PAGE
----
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RichP
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PostTue Mar 19, 2019 7:44 am 
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The Blues also tend to melt out fairly early though it's been a big snow year for them too.
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Redirect
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PostThu May 23, 2019 9:04 am 
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I am planning on hiking a 319 mile section of the PCT from the Cascade Locks north to Stevens Pass starting June 14. I am an experience hiker, hiking the AT in 2017 and the JMT last year but I don't know the Washington area.

I have a couple of questions:

1. Should I bring an ice axe and MICROspikes?
2. Will snow be an issue?
3. Will creek crossings be an issue?
4. Should I reschedule the hike for a later date? Mid Oct. is the next window available in my schedule.
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SwitchbackFisher
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PostThu May 23, 2019 9:22 am 
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Redirect wrote:
I am planning on hiking a 319 mile section of the PCT from the Cascade Locks north to Stevens Pass starting June 14. I am an experience hiker, hiking the AT in 2017 and the JMT last year but I don't know the Washington area.

I have a couple of questions:

1. Should I bring an ice axe and MICROspikes?
2. Will snow be an issue?
3. Will creek crossings be an issue?
4. Should I reschedule the hike for a later date? Mid Oct. is the next window available in my schedule.

1. Micro spikes yes, ice axe probably could get by without it. IMO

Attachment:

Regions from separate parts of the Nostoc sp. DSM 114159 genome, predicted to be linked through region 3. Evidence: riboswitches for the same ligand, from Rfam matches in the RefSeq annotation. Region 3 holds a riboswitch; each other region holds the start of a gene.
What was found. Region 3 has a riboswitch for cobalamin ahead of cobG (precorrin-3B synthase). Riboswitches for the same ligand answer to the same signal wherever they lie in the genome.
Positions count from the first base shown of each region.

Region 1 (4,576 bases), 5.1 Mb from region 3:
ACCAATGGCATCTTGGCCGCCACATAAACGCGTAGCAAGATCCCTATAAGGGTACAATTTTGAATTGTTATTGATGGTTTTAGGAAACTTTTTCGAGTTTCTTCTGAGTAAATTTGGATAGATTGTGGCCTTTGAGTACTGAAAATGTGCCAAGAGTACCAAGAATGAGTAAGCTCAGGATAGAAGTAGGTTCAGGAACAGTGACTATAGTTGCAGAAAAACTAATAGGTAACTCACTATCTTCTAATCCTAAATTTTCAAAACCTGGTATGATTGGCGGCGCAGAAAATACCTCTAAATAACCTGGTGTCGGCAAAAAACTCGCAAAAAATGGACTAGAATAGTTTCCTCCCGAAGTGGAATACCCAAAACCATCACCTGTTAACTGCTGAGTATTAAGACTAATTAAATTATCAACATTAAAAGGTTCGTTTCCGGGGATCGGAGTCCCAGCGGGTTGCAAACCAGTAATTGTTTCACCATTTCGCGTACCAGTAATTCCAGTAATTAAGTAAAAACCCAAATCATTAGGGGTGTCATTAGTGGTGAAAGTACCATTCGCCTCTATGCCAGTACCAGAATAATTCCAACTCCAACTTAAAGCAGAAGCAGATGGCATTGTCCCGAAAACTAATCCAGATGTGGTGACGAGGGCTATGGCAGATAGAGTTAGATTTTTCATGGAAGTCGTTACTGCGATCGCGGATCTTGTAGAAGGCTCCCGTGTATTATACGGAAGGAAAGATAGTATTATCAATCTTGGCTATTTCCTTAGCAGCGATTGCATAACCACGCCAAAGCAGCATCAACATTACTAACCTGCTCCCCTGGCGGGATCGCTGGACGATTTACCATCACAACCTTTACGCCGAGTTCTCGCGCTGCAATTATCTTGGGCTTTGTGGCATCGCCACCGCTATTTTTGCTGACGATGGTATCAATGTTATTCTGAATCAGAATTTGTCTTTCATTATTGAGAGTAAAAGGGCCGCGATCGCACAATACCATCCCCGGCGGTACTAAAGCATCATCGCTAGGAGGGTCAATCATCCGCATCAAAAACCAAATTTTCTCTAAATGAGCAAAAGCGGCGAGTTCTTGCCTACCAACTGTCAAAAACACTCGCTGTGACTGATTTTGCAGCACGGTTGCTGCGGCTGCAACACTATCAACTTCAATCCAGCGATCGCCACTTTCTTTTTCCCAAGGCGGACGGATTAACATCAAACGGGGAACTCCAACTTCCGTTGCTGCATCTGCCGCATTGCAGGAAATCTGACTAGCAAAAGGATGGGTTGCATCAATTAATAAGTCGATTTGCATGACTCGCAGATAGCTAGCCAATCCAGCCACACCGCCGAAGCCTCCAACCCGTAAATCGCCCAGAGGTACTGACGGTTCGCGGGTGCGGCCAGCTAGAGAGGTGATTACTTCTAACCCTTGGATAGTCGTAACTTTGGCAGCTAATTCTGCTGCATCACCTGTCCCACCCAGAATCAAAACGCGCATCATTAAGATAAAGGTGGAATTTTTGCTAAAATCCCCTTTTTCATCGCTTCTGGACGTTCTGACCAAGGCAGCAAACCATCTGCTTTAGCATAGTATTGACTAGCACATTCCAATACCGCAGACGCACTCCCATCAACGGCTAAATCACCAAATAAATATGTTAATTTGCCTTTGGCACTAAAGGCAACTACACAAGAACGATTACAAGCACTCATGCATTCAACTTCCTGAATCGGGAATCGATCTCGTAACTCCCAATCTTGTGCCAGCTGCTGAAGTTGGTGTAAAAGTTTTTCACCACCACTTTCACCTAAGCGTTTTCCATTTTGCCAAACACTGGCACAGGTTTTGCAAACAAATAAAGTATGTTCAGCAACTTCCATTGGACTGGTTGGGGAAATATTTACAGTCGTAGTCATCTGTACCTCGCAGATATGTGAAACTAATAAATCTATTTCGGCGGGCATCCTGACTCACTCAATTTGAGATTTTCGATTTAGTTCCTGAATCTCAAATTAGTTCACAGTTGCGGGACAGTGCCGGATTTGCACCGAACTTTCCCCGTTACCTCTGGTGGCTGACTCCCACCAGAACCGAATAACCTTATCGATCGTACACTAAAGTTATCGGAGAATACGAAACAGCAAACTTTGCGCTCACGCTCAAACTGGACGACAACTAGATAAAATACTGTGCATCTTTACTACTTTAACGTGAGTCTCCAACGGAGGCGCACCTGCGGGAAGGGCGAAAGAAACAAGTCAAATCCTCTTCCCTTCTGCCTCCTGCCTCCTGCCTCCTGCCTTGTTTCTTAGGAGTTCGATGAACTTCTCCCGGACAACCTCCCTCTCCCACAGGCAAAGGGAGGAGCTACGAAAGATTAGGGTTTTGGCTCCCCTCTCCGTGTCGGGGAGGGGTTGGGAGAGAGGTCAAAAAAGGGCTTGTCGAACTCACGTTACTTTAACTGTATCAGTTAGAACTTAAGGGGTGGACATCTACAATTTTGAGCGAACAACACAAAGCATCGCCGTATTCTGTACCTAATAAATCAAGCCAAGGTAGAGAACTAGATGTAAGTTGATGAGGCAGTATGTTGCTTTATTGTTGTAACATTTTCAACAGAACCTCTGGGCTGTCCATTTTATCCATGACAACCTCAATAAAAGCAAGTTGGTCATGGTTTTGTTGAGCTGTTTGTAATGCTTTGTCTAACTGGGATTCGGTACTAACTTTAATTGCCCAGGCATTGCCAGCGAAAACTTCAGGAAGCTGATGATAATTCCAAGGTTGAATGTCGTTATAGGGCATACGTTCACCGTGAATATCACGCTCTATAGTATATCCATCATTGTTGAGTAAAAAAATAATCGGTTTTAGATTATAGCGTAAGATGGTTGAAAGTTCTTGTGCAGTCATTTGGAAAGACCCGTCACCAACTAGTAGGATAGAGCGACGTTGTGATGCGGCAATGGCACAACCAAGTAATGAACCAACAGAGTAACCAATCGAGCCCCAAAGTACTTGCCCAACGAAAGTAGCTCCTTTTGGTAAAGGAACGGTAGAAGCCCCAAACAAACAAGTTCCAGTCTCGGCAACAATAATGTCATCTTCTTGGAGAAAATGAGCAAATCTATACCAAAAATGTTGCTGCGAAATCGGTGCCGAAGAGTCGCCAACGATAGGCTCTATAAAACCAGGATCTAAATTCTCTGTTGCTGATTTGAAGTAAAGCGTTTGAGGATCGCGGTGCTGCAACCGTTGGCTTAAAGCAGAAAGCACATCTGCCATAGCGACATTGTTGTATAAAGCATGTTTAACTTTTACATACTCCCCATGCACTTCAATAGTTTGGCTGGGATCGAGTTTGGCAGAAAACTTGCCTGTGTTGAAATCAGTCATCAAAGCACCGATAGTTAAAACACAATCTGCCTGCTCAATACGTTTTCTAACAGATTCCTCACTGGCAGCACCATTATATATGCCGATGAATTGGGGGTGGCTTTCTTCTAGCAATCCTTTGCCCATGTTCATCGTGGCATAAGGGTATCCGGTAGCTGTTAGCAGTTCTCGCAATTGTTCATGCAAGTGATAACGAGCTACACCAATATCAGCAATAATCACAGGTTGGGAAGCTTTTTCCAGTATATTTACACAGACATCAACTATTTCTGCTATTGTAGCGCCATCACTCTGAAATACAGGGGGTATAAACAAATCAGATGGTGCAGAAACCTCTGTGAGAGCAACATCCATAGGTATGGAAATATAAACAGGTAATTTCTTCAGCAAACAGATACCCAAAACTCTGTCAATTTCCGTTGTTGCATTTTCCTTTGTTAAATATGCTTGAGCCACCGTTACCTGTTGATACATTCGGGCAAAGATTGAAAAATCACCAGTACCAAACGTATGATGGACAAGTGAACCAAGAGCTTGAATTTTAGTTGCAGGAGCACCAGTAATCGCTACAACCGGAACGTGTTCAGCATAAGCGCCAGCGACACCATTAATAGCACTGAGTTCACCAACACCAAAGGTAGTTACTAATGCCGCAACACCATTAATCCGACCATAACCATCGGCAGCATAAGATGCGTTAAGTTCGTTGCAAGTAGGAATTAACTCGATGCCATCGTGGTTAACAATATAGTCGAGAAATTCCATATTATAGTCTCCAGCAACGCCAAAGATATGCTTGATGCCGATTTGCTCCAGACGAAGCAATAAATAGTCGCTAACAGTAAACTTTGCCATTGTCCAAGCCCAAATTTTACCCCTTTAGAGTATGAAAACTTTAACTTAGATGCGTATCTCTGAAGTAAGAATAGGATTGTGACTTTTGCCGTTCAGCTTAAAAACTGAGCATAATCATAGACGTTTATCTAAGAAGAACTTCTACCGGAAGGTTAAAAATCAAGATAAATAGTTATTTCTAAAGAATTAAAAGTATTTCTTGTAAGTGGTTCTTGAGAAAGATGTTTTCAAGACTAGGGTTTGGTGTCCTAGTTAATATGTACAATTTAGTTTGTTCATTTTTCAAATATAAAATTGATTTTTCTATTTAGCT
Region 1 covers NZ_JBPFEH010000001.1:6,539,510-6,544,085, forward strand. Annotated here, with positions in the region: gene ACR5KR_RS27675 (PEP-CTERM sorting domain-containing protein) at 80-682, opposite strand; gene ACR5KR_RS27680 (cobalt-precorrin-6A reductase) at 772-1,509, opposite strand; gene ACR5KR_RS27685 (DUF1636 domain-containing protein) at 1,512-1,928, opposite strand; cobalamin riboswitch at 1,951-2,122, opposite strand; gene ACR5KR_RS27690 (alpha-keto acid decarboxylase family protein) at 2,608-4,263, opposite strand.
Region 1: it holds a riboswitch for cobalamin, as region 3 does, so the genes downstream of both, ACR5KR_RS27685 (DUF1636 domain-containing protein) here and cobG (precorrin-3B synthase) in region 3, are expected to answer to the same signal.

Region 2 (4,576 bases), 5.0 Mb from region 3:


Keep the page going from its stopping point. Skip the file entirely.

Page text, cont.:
2. There will be snow, if it's an issue depends on you, your skill level and comfort level dealing with snow.

3. I am not familiar with the entire route of the PCT here, but I was up 410 yesterday and all the creeks and rivers are roaring right now. In next month should be better, but still use caution.

4. If I had to choose I would go October. Mosquitoes in mid June on parts of the PCT are going to be brutal, in October after a few cold nights they are not so bad, not as many issues with crossings, and fall weather seems to be more predictable than spring IMO.

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I may not be the smartest, I may not be the strongest, but I don't want to be. I only want to be the best I can be.
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Foist
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PostThu May 23, 2019 9:23 am 
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Yes, snow would be an issue at that time, as well as river crossings.  And there are sections that are blasted into cliffs and are extremely dangerous before snowmelt (Goat Rocks, Kendall Katwalk and Cathedral Rock come to mind -- all 3 of these spots have killed several people in early summer) so if you are going to attempt it, you'd better be a serious mountaineer.  In October it might be snow free, or there might be several feet of fresh snow, and regardless, you are very likely to be in very wet and cold conditions.  That time of year has the wettest and windiest weather of any time of year in the Pacific NW.